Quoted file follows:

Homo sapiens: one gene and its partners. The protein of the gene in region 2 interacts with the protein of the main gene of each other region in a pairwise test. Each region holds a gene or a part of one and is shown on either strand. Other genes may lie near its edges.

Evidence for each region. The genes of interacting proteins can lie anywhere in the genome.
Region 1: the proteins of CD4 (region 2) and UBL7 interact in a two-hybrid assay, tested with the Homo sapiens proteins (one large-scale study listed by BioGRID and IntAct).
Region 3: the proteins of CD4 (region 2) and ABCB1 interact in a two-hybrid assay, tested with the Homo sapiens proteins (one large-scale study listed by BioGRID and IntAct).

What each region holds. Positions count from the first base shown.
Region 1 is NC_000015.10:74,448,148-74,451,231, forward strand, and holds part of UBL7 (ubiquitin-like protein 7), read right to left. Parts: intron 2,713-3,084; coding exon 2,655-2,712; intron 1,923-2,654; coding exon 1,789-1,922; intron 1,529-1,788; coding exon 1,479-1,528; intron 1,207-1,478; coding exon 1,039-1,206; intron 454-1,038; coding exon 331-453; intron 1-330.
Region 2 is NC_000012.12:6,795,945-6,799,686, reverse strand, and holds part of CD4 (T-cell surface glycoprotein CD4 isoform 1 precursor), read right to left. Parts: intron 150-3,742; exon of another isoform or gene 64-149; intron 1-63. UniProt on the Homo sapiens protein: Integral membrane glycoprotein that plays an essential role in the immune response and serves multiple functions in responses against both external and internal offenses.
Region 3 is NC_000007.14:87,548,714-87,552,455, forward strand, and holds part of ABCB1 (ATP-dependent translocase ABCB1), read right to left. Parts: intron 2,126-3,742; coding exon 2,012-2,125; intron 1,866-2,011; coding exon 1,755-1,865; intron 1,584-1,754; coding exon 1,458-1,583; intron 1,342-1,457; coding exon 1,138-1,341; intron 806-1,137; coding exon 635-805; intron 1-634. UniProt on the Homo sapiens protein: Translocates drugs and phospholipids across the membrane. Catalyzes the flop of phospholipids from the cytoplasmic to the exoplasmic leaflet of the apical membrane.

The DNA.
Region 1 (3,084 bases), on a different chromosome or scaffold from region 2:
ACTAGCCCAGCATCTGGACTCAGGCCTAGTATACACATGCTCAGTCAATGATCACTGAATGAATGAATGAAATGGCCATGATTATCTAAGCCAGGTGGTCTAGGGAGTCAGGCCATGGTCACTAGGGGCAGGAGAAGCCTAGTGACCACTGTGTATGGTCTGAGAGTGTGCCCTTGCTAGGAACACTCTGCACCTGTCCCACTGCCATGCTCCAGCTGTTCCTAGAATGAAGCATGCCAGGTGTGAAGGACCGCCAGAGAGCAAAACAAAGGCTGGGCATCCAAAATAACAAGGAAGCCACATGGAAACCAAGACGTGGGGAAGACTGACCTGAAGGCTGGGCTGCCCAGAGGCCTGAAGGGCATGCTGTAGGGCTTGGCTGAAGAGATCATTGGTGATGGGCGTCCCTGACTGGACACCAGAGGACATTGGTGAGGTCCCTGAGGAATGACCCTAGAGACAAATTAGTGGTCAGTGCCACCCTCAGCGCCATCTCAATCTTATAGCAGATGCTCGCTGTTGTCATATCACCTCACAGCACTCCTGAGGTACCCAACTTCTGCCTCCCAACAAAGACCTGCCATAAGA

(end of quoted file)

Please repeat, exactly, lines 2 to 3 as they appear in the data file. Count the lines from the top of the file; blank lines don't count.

Evidence for each region. The genes of interacting proteins can lie anywhere in the genome.
Region 1: the proteins of CD4 (region 2) and UBL7 interact in a two-hybrid assay, tested with the Homo sapiens proteins (one large-scale study listed by BioGRID and IntAct).